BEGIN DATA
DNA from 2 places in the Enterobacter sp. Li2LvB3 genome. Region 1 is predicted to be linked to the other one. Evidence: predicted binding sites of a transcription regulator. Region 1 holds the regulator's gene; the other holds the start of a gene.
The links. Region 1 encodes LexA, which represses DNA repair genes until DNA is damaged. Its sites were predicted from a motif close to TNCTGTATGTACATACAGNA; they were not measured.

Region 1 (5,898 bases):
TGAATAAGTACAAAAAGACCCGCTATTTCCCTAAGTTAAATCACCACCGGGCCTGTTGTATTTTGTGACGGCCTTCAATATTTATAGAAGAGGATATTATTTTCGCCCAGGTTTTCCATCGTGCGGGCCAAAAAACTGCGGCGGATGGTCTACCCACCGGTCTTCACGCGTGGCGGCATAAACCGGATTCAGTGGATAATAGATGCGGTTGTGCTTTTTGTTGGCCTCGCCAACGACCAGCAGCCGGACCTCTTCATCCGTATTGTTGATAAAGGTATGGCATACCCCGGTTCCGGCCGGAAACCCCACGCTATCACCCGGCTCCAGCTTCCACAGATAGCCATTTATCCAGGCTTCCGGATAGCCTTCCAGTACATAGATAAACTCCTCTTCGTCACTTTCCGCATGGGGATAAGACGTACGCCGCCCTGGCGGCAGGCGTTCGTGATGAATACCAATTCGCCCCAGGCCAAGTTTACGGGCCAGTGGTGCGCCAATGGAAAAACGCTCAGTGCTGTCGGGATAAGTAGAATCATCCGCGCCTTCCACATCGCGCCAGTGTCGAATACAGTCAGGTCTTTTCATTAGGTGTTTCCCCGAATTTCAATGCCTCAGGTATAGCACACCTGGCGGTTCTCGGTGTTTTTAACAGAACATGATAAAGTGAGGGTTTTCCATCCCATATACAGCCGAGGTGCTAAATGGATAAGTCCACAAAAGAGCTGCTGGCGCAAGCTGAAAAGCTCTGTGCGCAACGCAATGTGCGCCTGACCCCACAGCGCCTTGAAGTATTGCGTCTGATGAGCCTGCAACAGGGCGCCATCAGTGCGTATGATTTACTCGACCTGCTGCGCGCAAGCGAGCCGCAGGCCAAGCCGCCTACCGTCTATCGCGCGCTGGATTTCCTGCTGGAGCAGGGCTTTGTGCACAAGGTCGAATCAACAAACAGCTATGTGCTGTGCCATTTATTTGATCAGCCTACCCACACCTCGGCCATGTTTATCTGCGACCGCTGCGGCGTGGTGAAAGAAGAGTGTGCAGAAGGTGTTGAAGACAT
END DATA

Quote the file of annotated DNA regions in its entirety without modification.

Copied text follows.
DNA from 2 places in the Enterobacter sp. Li2LvB3 genome. Region 1 is predicted to be linked to the other one. Evidence: predicted binding sites of a transcription regulator. Region 1 holds the regulator's gene; the other holds the start of a gene.
The links. Region 1 encodes LexA, which represses DNA repair genes until DNA is damaged. Its sites were predicted from a motif close to TNCTGTATGTACATACAGNA; they were not measured.

Region 1 (5,898 bases):
TGAATAAGTACAAAAAGACCCGCTATTTCCCTAAGTTAAATCACCACCGGGCCTGTTGTATTTTGTGACGGCCTTCAATATTTATAGAAGAGGATATTATTTTCGCCCAGGTTTTCCATCGTGCGGGCCAAAAAACTGCGGCGGATGGTCTACCCACCGGTCTTCACGCGTGGCGGCATAAACCGGATTCAGTGGATAATAGATGCGGTTGTGCTTTTTGTTGGCCTCGCCAACGACCAGCAGCCGGACCTCTTCATCCGTATTGTTGATAAAGGTATGGCATACCCCGGTTCCGGCCGGAAACCCCACGCTATCACCCGGCTCCAGCTTCCACAGATAGCCATTTATCCAGGCTTCCGGATAGCCTTCCAGTACATAGATAAACTCCTCTTCGTCACTTTCCGCATGGGGATAAGACGTACGCCGCCCTGGCGGCAGGCGTTCGTGATGAATACCAATTCGCCCCAGGCCAAGTTTACGGGCCAGTGGTGCGCCAATGGAAAAACGCTCAGTGCTGTCGGGATAAGTAGAATCATCCGCGCCTTCCACATCGCGCCAGTGTCGAATACAGTCAGGTCTTTTCATTAGGTGTTTCCCCGAATTTCAATGCCTCAGGTATAGCACACCTGGCGGTTCTCGGTGTTTTTAACAGAACATGATAAAGTGAGGGTTTTCCATCCCATATACAGCCGAGGTGCTAAATGGATAAGTCCACAAAAGAGCTGCTGGCGCAAGCTGAAAAGCTCTGTGCGCAACGCAATGTGCGCCTGACCCCACAGCGCCTTGAAGTATTGCGTCTGATGAGCCTGCAACAGGGCGCCATCAGTGCGTATGATTTACTCGACCTGCTGCGCGCAAGCGAGCCGCAGGCCAAGCCGCCTACCGTCTATCGCGCGCTGGATTTCCTGCTGGAGCAGGGCTTTGTGCACAAGGTCGAATCAACAAACAGCTATGTGCTGTGCCATTTATTTGATCAGCCTACCCACACCTCGGCCATGTTTATCTGCGACCGCTGCGGCGTGGTGAAAGAAGAGTGTGCAGAAGGTGTTGAAGACAT